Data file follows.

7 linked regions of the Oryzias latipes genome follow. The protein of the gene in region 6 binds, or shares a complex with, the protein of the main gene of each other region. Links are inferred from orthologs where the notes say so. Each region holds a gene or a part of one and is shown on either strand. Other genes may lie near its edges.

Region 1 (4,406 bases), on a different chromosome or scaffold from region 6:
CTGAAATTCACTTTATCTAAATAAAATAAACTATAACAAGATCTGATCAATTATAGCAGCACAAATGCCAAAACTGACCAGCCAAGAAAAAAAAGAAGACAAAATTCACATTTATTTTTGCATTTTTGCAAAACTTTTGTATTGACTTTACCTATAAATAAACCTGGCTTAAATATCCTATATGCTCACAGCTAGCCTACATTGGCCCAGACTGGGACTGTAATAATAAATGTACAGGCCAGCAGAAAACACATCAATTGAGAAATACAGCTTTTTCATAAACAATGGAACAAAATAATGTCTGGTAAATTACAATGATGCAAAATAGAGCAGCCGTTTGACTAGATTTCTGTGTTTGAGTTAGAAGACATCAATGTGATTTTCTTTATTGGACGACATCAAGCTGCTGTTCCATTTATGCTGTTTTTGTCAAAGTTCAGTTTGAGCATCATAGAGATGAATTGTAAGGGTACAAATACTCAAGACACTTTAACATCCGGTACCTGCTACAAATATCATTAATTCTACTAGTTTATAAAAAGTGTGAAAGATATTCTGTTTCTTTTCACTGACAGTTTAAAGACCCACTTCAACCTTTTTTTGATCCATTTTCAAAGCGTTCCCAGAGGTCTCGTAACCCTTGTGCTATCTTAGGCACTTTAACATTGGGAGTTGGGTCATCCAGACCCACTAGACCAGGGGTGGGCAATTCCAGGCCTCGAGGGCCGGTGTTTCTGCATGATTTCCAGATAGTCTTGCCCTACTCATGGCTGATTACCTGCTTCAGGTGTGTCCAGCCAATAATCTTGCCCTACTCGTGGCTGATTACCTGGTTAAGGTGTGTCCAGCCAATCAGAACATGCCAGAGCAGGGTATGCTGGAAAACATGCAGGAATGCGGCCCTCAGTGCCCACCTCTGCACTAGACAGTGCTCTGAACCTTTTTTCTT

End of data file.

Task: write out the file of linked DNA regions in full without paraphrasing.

7 linked regions of the Oryzias latipes genome follow. The protein of the gene in region 6 binds, or shares a complex with, the protein of the main gene of each other region. Links are inferred from orthologs where the notes say so. Each region holds a gene or a part of one and is shown on either strand. Other genes may lie near its edges.

Region 1 (4,406 bases), on a different chromosome or scaffold from region 6:
CTGAAATTCACTTTATCTAAATAAAATAAACTATAACAAGATCTGATCAATTATAGCAGCACAAATGCCAAAACTGACCAGCCAAGAAAAAAAAGAAGACAAAATTCACATTTATTTTTGCATTTTTGCAAAACTTTTGTATTGACTTTACCTATAAATAAACCTGGCTTAAATATCCTATATGCTCACAGCTAGCCTACATTGGCCCAGACTGGGACTGTAATAATAAATGTACAGGCCAGCAGAAAACACATCAATTGAGAAATACAGCTTTTTCATAAACAATGGAACAAAATAATGTCTGGTAAATTACAATGATGCAAAATAGAGCAGCCGTTTGACTAGATTTCTGTGTTTGAGTTAGAAGACATCAATGTGATTTTCTTTATTGGACGACATCAAGCTGCTGTTCCATTTATGCTGTTTTTGTCAAAGTTCAGTTTGAGCATCATAGAGATGAATTGTAAGGGTACAAATACTCAAGACACTTTAACATCCGGTACCTGCTACAAATATCATTAATTCTACTAGTTTATAAAAAGTGTGAAAGATATTCTGTTTCTTTTCACTGACAGTTTAAAGACCCACTTCAACCTTTTTTTGATCCATTTTCAAAGCGTTCCCAGAGGTCTCGTAACCCTTGTGCTATCTTAGGCACTTTAACATTGGGAGTTGGGTCATCCAGACCCACTAGACCAGGGGTGGGCAATTCCAGGCCTCGAGGGCCGGTGTTTCTGCATGATTTCCAGATAGTCTTGCCCTACTCATGGCTGATTACCTGCTTCAGGTGTGTCCAGCCAATAATCTTGCCCTACTCGTGGCTGATTACCTGGTTAAGGTGTGTCCAGCCAATCAGAACATGCCAGAGCAGGGTATGCTGGAAAACATGCAGGAATGCGGCCCTCAGTGCCCACCTCTGCACTAGACAGTGCTCTGAACCTTTTTTCTT